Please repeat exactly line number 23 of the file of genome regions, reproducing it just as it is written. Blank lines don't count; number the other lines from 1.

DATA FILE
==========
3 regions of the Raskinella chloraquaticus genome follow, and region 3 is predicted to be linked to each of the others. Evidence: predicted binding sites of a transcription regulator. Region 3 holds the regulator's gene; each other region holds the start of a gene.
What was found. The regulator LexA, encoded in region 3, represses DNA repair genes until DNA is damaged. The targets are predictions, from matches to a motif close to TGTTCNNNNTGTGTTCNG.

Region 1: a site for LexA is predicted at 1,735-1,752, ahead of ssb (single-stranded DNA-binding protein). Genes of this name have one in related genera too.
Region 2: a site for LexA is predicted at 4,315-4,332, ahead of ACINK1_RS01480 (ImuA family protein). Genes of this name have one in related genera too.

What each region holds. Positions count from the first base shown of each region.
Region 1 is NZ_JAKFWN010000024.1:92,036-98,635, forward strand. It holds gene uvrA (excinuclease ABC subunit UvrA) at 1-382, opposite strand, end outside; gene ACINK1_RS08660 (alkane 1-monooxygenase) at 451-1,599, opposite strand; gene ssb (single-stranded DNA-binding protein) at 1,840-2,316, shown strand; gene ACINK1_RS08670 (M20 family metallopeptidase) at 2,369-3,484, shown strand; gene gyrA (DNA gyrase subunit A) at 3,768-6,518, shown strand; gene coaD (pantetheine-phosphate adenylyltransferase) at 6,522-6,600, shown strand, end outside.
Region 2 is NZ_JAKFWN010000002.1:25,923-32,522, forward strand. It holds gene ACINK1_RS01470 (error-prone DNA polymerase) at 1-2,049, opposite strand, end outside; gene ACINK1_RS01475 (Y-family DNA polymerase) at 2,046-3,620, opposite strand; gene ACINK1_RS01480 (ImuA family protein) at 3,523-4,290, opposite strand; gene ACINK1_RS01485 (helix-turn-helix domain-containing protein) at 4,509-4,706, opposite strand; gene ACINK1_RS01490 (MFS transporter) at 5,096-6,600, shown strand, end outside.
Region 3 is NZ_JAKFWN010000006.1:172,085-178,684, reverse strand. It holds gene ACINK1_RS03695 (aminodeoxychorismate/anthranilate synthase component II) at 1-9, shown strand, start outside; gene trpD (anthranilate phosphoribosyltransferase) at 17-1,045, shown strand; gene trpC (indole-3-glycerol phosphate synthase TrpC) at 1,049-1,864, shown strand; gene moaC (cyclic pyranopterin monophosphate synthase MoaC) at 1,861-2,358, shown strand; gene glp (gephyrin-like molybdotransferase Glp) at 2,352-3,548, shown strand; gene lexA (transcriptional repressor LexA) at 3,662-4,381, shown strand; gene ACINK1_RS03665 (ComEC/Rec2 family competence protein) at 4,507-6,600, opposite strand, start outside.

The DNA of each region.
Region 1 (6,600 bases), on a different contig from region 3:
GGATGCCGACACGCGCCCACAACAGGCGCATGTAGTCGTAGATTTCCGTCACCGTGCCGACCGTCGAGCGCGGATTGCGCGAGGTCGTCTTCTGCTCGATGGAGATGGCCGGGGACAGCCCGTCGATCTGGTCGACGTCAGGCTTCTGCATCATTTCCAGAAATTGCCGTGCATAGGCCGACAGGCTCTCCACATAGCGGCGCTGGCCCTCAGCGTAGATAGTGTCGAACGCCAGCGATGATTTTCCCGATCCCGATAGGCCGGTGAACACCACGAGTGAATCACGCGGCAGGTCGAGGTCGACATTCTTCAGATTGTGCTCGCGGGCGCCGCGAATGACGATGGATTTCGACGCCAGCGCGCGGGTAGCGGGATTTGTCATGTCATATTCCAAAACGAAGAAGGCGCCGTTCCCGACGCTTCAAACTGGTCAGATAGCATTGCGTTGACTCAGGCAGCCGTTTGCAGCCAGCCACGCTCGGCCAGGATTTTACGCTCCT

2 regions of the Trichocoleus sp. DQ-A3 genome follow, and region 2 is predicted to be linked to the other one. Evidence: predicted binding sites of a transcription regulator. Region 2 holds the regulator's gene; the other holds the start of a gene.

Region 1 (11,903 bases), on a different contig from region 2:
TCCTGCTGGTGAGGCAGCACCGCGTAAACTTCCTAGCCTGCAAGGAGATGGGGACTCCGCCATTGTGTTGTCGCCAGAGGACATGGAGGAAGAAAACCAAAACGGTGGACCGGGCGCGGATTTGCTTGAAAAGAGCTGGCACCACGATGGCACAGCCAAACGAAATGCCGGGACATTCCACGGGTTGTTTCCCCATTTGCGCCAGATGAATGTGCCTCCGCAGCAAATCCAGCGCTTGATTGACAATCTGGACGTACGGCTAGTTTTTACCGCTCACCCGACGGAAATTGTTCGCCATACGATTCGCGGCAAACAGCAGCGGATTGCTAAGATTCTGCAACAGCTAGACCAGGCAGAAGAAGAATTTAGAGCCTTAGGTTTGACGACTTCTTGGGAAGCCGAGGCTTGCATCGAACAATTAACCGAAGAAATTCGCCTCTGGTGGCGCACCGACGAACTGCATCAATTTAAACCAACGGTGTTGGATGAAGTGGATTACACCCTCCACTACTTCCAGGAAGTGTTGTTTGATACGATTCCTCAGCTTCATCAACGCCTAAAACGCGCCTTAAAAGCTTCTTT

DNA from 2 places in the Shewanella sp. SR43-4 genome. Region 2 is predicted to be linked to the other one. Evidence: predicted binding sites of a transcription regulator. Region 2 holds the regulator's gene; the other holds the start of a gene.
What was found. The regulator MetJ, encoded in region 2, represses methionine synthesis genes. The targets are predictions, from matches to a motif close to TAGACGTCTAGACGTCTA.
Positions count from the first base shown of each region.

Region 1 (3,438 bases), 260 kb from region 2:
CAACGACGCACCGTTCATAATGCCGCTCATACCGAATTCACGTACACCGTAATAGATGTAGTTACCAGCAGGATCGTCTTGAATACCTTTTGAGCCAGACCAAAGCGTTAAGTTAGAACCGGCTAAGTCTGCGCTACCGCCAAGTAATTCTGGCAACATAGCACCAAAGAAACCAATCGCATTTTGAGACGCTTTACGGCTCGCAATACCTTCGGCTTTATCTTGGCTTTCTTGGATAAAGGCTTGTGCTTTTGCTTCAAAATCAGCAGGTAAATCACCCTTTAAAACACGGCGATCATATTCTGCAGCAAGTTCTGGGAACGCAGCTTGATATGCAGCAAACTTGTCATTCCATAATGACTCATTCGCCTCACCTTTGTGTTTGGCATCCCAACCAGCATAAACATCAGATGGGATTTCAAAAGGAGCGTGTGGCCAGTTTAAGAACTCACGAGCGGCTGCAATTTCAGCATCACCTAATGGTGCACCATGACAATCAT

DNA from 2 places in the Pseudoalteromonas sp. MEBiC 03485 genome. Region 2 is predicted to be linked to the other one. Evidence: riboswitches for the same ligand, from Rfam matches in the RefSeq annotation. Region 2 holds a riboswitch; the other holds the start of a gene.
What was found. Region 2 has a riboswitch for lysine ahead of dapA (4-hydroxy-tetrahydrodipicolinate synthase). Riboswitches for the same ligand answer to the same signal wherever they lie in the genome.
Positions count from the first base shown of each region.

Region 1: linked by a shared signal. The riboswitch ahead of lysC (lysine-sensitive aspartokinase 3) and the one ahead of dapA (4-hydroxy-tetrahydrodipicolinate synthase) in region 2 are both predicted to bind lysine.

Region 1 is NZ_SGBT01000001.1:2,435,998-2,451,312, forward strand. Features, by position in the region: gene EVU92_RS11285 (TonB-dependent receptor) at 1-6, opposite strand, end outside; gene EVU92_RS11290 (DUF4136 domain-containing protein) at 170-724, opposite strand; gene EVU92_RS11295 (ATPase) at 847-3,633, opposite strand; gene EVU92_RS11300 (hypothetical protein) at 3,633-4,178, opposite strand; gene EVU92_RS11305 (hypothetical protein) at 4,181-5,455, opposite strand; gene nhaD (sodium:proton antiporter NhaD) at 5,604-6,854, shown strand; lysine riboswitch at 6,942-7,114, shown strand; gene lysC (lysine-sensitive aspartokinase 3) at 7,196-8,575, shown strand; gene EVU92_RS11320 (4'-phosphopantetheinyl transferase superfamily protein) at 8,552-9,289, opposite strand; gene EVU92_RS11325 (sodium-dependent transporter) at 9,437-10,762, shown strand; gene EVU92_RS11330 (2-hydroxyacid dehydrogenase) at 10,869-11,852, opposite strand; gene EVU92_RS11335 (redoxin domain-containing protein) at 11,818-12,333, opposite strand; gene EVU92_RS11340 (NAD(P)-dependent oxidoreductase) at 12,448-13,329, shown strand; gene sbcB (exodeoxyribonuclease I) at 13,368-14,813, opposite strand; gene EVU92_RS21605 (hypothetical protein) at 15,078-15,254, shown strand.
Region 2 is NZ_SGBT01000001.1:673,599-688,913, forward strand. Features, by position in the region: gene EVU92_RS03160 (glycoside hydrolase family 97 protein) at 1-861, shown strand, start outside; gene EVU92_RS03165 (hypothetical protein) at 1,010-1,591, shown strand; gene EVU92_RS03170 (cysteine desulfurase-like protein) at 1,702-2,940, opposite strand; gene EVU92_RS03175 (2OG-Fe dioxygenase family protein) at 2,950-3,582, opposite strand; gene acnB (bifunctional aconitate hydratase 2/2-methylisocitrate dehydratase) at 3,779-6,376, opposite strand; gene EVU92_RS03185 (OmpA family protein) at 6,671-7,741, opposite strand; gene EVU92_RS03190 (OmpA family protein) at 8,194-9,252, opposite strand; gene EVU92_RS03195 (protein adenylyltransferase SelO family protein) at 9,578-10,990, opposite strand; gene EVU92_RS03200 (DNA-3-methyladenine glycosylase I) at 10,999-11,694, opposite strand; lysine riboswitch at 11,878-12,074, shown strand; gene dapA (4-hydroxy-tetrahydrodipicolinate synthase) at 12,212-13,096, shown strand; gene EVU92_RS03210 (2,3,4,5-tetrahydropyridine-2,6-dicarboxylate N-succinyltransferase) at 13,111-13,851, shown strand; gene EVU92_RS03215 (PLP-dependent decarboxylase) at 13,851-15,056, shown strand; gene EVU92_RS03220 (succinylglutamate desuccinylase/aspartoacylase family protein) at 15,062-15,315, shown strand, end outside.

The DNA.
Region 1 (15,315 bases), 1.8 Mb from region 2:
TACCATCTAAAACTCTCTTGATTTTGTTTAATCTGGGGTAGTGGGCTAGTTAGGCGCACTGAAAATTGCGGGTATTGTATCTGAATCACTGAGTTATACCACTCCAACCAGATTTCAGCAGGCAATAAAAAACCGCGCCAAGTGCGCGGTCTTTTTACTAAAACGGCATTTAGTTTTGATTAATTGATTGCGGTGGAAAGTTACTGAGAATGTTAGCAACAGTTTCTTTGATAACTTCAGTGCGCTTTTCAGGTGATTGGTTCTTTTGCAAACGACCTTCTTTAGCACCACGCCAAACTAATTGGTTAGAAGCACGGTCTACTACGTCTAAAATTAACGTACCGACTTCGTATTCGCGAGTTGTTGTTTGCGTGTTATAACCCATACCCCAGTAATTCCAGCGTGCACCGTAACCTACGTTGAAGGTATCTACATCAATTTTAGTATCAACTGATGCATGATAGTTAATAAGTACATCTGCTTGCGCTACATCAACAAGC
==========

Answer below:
Region 1: linked by a shared signal. The riboswitch ahead of lysC (lysine-sensitive aspartokinase 3) and the one ahead of dapA (4-hydroxy-tetrahydrodipicolinate synthase) in region 2 are both predicted to bind lysine.